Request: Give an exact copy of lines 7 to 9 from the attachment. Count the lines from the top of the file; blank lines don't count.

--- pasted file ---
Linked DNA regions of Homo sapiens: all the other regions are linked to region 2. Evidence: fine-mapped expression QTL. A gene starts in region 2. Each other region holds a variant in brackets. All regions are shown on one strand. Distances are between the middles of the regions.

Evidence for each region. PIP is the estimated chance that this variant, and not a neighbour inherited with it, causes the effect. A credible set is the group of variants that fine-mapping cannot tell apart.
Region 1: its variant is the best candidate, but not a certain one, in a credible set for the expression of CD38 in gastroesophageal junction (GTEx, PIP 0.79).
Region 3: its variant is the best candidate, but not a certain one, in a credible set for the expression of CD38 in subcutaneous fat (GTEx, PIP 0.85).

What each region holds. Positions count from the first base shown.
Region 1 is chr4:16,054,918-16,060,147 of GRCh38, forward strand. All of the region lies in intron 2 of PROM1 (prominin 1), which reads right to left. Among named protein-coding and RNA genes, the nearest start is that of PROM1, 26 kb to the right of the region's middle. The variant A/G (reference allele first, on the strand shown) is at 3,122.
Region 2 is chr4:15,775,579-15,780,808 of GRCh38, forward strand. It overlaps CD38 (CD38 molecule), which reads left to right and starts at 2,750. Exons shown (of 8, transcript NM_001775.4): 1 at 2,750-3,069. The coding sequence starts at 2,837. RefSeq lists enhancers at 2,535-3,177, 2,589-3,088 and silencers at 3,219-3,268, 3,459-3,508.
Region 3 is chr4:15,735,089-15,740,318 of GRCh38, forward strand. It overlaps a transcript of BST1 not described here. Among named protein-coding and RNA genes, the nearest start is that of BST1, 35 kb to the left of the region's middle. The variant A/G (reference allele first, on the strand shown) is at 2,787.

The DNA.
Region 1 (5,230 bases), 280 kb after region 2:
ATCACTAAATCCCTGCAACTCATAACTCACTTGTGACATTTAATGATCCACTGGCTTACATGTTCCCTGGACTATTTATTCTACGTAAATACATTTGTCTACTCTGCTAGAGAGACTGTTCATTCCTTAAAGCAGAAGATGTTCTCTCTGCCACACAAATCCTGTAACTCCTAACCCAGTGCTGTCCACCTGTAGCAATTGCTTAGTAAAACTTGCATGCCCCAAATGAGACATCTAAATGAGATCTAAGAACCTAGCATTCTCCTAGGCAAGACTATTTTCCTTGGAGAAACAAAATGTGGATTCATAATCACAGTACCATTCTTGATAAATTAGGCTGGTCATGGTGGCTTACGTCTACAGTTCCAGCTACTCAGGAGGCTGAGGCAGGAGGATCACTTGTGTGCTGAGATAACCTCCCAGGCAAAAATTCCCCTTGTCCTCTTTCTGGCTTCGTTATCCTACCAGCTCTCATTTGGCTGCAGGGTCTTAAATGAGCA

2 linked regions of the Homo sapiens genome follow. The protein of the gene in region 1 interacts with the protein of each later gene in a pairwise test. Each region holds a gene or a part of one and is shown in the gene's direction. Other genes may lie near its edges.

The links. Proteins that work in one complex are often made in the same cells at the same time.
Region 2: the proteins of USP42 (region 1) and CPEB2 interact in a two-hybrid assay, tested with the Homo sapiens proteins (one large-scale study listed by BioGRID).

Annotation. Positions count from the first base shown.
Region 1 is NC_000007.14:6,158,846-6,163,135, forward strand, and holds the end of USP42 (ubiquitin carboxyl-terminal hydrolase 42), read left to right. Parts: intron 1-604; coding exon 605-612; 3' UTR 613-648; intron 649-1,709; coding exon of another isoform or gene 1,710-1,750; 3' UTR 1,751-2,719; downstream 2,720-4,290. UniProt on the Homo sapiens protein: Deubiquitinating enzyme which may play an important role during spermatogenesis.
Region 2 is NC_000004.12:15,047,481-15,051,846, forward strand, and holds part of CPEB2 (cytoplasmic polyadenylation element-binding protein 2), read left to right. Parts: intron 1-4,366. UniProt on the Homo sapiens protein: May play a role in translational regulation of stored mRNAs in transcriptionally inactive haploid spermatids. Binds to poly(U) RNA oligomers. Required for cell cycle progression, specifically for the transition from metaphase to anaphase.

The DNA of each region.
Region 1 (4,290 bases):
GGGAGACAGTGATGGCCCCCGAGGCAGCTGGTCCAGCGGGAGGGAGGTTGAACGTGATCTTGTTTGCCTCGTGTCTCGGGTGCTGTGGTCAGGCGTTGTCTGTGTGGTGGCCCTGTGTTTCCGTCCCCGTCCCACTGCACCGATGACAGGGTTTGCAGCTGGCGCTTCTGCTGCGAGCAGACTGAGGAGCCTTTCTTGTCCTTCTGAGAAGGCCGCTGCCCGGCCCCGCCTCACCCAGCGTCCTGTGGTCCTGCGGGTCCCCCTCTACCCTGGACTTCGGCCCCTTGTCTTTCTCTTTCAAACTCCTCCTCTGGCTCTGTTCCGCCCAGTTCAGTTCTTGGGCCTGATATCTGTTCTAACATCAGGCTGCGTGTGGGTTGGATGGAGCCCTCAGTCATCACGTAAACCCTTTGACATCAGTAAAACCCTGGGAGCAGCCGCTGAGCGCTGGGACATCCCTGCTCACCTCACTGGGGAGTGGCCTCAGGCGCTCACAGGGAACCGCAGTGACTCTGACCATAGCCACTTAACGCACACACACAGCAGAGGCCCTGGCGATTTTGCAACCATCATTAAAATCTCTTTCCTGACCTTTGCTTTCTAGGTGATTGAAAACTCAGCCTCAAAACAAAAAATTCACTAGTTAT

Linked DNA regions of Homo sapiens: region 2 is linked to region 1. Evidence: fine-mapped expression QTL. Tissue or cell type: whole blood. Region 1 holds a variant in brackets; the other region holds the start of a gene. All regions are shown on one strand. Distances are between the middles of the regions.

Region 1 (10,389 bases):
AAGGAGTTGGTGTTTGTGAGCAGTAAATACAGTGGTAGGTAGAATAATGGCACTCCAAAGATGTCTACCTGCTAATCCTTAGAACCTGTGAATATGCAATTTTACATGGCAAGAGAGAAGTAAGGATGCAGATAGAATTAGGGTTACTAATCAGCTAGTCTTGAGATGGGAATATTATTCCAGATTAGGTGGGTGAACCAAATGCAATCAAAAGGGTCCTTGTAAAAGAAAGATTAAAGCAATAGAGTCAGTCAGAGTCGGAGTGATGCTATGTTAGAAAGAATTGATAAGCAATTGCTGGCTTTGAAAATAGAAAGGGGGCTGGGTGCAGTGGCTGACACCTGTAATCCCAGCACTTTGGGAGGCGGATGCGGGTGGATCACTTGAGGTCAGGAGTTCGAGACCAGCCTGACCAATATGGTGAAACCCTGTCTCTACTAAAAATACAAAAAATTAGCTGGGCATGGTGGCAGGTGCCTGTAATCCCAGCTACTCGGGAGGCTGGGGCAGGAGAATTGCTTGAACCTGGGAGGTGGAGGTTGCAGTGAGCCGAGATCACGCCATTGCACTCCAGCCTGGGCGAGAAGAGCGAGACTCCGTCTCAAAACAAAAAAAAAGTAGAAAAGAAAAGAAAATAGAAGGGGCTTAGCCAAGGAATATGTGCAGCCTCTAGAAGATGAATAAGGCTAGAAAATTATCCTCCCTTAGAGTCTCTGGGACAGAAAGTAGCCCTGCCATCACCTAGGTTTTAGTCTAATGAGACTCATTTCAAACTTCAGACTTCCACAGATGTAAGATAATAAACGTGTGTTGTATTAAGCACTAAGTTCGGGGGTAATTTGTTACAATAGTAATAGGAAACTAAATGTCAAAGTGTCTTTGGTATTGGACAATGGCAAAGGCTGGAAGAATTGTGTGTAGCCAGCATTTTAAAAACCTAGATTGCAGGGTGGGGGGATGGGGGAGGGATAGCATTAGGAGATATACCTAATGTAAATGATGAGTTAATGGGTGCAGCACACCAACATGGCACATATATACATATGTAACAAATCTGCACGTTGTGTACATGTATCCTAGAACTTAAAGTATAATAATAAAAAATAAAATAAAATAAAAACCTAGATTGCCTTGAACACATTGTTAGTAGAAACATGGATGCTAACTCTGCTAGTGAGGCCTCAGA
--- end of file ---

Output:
Region 2 is chr4:15,775,579-15,780,808 of GRCh38, forward strand. It overlaps CD38 (CD38 molecule), which reads left to right and starts at 2,750. Exons shown (of 8, transcript NM_001775.4): 1 at 2,750-3,069. The coding sequence starts at 2,837. RefSeq lists enhancers at 2,535-3,177, 2,589-3,088 and silencers at 3,219-3,268, 3,459-3,508.
Region 3 is chr4:15,735,089-15,740,318 of GRCh38, forward strand. It overlaps a transcript of BST1 not described here. Among named protein-coding and RNA genes, the nearest start is that of BST1, 35 kb to the left of the region's middle. The variant A/G (reference allele first, on the strand shown) is at 2,787.

The DNA.